Making Weight: Men’s Conflicts with Food, Weight, Shape and Appearance

Reprinted from Eating Disorders Review
July/August 2000 Volume 11, Number 4
©2000 Gürze Books

(Arnold Andersen, MD, Leigh Cohn, MAT, and Thomas Holbrook, MD. Carlsbad, CA: Gurze Books, 2000; paperback; 252 pp.; $14.95)

In Making Weight, three distinguished authorities review the current scene, describing how men differ from women (the short course) and how men’s psycho-developmental and sociocultural body-related issues contrast and compare with women’s with respect to appearance. They discuss the social status, group identity, and sexual signals broadcast by various male body shapes and clothing fashions, and the implications of these issues for the evolution of psychological difficulties related to men’s concerns regarding shape and weight. Dr. Arnold Andersen, whose clinical experience with males with anorexia nervosa may surpass that of any other psychiatrist in the United States, draws from his extensive clinical work and research with male patients to enrich these discussions.

Dr. Tom Holbrook’s account of his own struggle with anorexia nervosa is a highlight of the book. This remarkably candid, self-revelatory story by an astute psychiatrist whose struggles permeated his medical and psychiatric training and subsequent practice is probably matchless in the annals of wounded healers. Although large numbers of women professionals who work with eating disorder patients have written of their own personal experiences with these problems, Dr. Holbrook’s account is unique.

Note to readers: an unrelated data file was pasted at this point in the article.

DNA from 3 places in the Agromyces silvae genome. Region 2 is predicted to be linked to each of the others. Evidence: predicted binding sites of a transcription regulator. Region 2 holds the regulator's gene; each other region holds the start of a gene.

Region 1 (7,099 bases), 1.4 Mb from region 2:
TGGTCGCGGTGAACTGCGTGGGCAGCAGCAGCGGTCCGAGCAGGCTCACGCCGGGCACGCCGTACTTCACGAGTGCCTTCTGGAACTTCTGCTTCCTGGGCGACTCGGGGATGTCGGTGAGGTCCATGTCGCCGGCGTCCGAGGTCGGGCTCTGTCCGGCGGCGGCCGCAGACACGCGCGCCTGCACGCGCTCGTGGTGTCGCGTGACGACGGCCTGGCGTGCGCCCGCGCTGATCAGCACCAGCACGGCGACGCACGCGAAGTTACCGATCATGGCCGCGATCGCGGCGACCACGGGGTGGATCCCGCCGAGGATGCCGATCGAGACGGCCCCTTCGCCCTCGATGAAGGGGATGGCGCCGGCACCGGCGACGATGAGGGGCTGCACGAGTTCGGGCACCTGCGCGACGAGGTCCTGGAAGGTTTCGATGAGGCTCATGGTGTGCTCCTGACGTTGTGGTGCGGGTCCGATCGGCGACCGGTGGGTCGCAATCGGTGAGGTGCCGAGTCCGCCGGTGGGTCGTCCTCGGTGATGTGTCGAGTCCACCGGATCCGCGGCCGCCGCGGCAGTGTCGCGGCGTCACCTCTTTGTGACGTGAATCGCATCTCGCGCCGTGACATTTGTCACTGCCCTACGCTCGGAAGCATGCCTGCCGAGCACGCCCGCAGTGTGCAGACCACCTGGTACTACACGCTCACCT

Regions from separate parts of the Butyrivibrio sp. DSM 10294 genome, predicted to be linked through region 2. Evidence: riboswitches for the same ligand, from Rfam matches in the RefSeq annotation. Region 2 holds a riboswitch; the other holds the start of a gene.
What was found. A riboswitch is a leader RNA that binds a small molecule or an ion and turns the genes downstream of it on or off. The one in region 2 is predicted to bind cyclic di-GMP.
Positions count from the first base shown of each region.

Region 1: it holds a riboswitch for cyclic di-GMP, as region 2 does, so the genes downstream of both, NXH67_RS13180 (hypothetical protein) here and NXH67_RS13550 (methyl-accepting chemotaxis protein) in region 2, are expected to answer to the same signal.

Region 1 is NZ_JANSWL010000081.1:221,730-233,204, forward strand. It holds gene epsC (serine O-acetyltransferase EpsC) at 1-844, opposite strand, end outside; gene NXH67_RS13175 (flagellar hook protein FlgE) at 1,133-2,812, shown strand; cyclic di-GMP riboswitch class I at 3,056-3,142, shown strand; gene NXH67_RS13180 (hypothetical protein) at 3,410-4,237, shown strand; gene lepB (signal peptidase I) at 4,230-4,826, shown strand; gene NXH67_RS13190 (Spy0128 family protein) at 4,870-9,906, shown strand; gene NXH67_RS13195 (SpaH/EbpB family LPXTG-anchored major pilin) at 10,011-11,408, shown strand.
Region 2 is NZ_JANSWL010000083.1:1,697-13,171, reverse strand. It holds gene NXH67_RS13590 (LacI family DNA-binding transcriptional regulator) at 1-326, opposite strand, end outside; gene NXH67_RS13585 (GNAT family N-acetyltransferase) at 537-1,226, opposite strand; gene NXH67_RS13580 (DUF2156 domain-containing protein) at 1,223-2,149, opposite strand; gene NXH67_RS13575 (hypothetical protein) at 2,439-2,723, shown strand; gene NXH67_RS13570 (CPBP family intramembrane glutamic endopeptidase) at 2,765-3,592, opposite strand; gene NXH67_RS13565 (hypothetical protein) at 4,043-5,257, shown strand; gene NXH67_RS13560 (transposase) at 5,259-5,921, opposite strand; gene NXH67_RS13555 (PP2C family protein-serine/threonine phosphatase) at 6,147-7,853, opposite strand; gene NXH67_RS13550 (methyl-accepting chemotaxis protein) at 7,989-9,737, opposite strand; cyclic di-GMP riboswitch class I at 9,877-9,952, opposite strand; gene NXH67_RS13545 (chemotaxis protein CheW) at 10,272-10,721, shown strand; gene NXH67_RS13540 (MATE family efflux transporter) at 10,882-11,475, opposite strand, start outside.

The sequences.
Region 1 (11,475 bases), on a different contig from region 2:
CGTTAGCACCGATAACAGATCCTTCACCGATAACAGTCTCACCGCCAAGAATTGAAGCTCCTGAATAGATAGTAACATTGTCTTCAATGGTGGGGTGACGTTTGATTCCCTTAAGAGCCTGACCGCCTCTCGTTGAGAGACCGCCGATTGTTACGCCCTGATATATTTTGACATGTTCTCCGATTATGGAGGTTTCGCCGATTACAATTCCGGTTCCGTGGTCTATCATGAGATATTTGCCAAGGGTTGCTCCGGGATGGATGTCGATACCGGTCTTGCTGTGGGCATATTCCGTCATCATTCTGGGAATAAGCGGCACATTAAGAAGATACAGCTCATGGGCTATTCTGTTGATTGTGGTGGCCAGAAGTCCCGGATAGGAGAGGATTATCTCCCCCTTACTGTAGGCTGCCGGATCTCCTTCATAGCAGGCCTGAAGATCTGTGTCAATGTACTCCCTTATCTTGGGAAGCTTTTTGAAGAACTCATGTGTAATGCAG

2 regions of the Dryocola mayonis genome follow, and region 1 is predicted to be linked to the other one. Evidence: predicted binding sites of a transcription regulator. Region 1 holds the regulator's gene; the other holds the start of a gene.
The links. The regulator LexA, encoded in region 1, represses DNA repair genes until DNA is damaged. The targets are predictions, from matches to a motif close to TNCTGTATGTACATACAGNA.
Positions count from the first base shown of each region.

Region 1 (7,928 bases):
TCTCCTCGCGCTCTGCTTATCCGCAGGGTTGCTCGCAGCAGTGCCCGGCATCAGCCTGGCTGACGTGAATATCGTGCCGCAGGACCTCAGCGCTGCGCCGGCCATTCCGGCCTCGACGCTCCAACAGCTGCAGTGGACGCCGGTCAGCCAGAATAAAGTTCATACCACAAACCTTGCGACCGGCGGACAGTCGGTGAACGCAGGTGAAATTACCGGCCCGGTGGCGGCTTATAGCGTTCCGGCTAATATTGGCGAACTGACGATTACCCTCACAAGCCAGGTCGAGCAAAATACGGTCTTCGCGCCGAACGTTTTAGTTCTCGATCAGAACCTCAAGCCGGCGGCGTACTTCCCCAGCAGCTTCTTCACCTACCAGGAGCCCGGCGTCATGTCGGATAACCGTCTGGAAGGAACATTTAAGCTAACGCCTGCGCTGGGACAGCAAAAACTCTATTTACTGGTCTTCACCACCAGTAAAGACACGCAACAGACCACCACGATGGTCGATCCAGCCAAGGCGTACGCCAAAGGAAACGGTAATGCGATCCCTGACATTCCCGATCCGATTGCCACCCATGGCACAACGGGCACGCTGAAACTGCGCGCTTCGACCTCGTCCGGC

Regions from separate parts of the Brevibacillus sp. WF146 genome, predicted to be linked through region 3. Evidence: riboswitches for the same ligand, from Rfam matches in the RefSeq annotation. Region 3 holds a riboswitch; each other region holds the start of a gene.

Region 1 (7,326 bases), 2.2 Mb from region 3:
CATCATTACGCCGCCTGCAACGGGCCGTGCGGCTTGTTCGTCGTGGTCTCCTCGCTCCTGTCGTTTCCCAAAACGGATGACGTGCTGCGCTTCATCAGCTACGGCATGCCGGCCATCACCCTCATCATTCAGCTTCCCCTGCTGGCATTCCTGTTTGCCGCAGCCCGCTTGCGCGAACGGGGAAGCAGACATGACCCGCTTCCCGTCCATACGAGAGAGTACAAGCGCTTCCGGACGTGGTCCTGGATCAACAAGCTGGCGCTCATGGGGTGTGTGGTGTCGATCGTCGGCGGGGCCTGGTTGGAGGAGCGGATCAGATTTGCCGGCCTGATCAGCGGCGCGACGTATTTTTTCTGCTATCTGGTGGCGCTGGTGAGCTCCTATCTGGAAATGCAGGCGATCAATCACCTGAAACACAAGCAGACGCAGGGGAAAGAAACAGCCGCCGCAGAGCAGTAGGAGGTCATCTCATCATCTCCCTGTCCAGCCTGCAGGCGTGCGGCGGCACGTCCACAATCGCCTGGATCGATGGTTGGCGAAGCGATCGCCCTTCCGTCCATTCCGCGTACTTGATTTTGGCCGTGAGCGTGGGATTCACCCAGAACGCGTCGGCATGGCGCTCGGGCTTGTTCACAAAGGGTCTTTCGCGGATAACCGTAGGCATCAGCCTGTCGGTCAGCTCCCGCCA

The last sections concern recovery, dealing with topics from basic nutritional information designed to foster realistic dietary and meal planning for gaining (or losing) weight, to psychological, social and spiritual aspects of recovery. A chapter on how loved ones can help and excellent lists of organizational, published and web-based resources add to the value of this reader-friendly book.

— J.Y.

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